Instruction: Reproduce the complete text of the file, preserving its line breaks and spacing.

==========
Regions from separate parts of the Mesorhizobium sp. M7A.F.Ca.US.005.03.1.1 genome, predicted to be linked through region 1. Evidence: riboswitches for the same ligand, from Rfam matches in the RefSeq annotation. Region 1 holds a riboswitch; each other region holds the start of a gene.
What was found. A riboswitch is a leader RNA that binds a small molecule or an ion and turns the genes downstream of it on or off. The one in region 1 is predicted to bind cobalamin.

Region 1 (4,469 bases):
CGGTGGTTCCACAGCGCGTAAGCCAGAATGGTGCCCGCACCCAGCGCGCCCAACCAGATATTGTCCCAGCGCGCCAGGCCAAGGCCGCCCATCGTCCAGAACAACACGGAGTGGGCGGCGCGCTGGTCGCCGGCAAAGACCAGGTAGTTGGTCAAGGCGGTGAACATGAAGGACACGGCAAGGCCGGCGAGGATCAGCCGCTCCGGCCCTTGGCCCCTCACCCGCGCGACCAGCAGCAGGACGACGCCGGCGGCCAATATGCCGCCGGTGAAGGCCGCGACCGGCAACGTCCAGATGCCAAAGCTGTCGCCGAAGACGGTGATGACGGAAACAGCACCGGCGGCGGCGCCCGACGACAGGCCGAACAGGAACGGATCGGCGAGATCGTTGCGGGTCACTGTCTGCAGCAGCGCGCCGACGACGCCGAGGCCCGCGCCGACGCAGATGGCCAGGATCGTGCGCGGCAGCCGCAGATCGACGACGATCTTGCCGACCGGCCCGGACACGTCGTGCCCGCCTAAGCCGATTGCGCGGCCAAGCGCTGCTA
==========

Regions from separate parts of the Mesorhizobium sp. M7A.F.Ca.US.005.03.1.1 genome, predicted to be linked through region 1. Evidence: riboswitches for the same ligand, from Rfam matches in the RefSeq annotation. Region 1 holds a riboswitch; each other region holds the start of a gene.
What was found. A riboswitch is a leader RNA that binds a small molecule or an ion and turns the genes downstream of it on or off. The one in region 1 is predicted to bind cobalamin.

Region 1 (4,469 bases):
CGGTGGTTCCACAGCGCGTAAGCCAGAATGGTGCCCGCACCCAGCGCGCCCAACCAGATATTGTCCCAGCGCGCCAGGCCAAGGCCGCCCATCGTCCAGAACAACACGGAGTGGGCGGCGCGCTGGTCGCCGGCAAAGACCAGGTAGTTGGTCAAGGCGGTGAACATGAAGGACACGGCAAGGCCGGCGAGGATCAGCCGCTCCGGCCCTTGGCCCCTCACCCGCGCGACCAGCAGCAGGACGACGCCGGCGGCCAATATGCCGCCGGTGAAGGCCGCGACCGGCAACGTCCAGATGCCAAAGCTGTCGCCGAAGACGGTGATGACGGAAACAGCACCGGCGGCGGCGCCCGACGACAGGCCGAACAGGAACGGATCGGCGAGATCGTTGCGGGTCACTGTCTGCAGCAGCGCGCCGACGACGCCGAGGCCCGCGCCGACGCAGATGGCCAGGATCGTGCGCGGCAGCCGCAGATCGACGACGATCTTGCCGACCGGCCCGGACACGTCGTGCCCGCCTAAGCCGATTGCGCGGCCAAGCGCTGCTA